Germans on the Eve of the Election 'I've Never Seen So Much Hate'

Psychologist Stephan Grünewald has spent much of his career studying Germans. In a new study, he looked at current political attitudes and discovered raw emotions ahead of the upcoming election.

Protesters greeting Chancellor Angela Merkel in the city of Quedlinburg in August 2017.
Hermann Bredehorst / DER SPIEGEL

Protesters greeting Chancellor Angela Merkel in the city of Quedlinburg in August 2017.

Interview Conducted by

SPIEGEL: Mr. Grünewald, in the lead up to the election, the Rheingold Institute has once again undertaken a detailed analysis of Germany's political state. How did you proceed?

Grünewald: We put 50 voters on the couch. Twenty-six underwent in-depth psychological interviews, the others took part in three group discussions. Seven psychologists took part in the study, with two of them focusing on eastern Germany. It isn't representative, but you can recognize certain traits.

SPIEGEL: What did you find out?

Grünewald: On a fundamental level, the voters are totally disappointed in this election campaign. They feel like the things that are important to them aren't being discussed and that many things are being glossed over. We wanted to find out why.

SPIEGEL: What did you discover?

Grünewald: In the in-depth interviews, all people wanted to talk about was the refugee crisis, refugee crisis, refugee crisis. Despite being so elegantly left out of the campaign, it is still a sore spot that hasn't been treated by politicians.

SPIEGEL: What exactly is the problem?

Grünewald: The crisis two years ago plunged voters into a dilemma for which they still haven't found a clear response. Do I open the door, or do I close it? On one hand, they want to be part of the welcoming culture, but they are also afraid of being overwhelmed by foreigners and of no longer being able to recognize their own country. As a result, they want policymakers to develop a plan, to establish a compromise position. But they haven't, and now voters feel abandoned.

SPIEGEL: What is the consequence of this?

Grünewald: Voters are disoriented, full of uncertainties. They describe Germany either as an ailing, run-down country or as a secure island of affluence in a sea of risk. It's all very fragile and leads to emotional outbursts. I have never before seen so much anger and hatred among test subjects.

SPIEGEL: Do you expect growing political radicalization?

Grünewald: Not yet, because in reaction to the perceived hardening of the fronts, voters are also taking a step back. They argue that we cannot afford to slip into polarization because we are surrounded by three brutes: Trump, Erdogan and Putin. The anger is being expressed in shadowy digital worlds, but in the analog world, they keep a tighter rein on themselves.

SPIEGEL: Is the refugee crisis just a symbol for their discomfort with the difficult state of the world today?

Grünewald: Yes, because long before the refugee crisis people felt alienated by globalization and were also concerned about global security.

SPIEGEL: How is Trump being perceived?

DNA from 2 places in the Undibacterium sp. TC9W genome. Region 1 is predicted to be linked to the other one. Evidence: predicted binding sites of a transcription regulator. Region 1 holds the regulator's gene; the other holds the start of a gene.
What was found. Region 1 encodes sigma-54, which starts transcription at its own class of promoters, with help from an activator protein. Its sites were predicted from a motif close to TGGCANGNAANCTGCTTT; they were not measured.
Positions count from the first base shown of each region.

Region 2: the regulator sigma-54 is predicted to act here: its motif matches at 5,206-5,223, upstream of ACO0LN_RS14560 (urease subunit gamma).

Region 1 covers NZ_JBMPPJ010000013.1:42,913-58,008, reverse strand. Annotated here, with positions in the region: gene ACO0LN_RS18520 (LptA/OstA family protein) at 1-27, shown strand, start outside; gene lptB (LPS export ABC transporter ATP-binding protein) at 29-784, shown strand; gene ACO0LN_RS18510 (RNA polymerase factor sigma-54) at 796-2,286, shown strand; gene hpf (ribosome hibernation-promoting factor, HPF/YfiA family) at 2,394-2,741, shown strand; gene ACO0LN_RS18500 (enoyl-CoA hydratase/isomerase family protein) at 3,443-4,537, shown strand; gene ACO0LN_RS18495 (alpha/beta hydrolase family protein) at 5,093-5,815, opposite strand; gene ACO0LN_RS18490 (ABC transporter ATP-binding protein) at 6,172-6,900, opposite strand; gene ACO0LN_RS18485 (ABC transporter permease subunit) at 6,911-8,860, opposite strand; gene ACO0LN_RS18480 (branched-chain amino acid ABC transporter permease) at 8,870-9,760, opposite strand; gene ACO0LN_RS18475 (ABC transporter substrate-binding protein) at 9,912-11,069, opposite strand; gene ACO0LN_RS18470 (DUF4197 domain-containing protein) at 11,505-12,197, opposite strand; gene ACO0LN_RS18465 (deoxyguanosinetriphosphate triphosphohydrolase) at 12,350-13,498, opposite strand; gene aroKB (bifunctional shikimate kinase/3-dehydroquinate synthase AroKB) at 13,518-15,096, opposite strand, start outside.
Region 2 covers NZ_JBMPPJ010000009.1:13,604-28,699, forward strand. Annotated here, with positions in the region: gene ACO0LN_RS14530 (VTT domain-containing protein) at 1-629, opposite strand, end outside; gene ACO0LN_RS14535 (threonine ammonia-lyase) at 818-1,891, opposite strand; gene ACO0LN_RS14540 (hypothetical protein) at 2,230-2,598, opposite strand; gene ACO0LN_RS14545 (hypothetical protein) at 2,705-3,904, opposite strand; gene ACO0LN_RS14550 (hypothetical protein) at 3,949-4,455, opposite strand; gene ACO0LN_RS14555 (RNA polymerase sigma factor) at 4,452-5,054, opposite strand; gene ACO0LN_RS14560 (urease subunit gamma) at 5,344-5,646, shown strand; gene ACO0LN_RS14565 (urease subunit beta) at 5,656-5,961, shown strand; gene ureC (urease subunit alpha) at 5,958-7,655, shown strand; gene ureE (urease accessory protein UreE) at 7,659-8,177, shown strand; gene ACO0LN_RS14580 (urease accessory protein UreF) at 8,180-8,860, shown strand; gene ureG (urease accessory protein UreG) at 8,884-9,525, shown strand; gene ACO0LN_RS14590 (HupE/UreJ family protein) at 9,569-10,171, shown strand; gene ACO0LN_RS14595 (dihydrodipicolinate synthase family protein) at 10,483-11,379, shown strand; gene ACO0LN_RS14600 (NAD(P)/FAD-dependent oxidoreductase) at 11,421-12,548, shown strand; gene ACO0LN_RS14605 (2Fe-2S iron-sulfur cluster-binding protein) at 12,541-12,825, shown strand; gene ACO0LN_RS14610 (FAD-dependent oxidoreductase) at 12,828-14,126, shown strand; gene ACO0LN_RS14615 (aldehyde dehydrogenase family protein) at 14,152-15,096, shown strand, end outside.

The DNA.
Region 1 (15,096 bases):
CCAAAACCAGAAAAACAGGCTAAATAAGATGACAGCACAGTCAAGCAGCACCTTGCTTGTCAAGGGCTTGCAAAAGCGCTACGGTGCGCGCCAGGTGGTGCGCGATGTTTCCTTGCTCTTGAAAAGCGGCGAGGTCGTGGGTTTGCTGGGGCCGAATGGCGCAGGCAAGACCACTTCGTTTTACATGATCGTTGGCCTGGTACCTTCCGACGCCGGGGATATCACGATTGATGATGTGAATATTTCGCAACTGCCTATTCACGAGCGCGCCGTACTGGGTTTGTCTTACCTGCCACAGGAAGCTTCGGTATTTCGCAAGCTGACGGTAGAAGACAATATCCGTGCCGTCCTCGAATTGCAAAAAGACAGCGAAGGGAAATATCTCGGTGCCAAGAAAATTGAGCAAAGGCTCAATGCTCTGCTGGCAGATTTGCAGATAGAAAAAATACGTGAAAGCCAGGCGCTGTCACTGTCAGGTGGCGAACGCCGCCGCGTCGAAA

Grünewald: He works to Merkel's advantage. Because of him, Putin and Erdogan, she is seen as the person who can tame the brutes. The chancellor is seen as the only one we can depend on, so we have to have a good relationship to her.

SPIEGEL: And her challenger?

Grünewald: Amid the skepticism around Merkel, Martin Schulz (of the center-left Social Democrats -- SPD) arrived early this year as a figure seen as down-to-earth with a take-charge attitude. He was seen as a returning father, someone to finally fill the paternal vacancy in German politics -- and it was blown up to almost messianic proportions. Schulz, the person, couldn't fulfill these expectations. He is seen more as a friendly uncle. The SPD faces a potential disaster in this election.

SPIEGEL: Could the right-wing populist Alternative for Germany (AfD) party do better than polls are currently leading us to expect?

Grünewald: The AfD channels a lot of this anger but it doesn't have a leadership figure. As such, it was a mistake to remove Frauke Petry from the spotlight. The tendency of voters to keep themselves in check, as I described earlier, won't help the AfD.

SPIEGEL: And the Green Party. Will they do well because climate change is such a critical issue?

Grünewald: No, it'll be tight for them. People think their problems lie elsewhere. And the Greens are also seen as arrogant because their fight for nature is often directed against human nature.

SPIEGEL: How do your test subjects see their personal situations?

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Grünewald: Good but they are also struggling to find their place. Workplaces, daycare spaces, parking spots. Housing is also a big issue. All are symbols for the strong need for structure and orientation.

SPIEGEL: Does the chancellor provide this order?

Grünewald: In part. She will win by a wide margin, but it is still little more than a half-hearted expression of loyalty. The tried-and-true will once again be put on probation.

SPIEGEL: If the far-left Left Party, the SPD and the Greens had fielded a different joint candidate and promised a completely different plan of action, would that have been well received?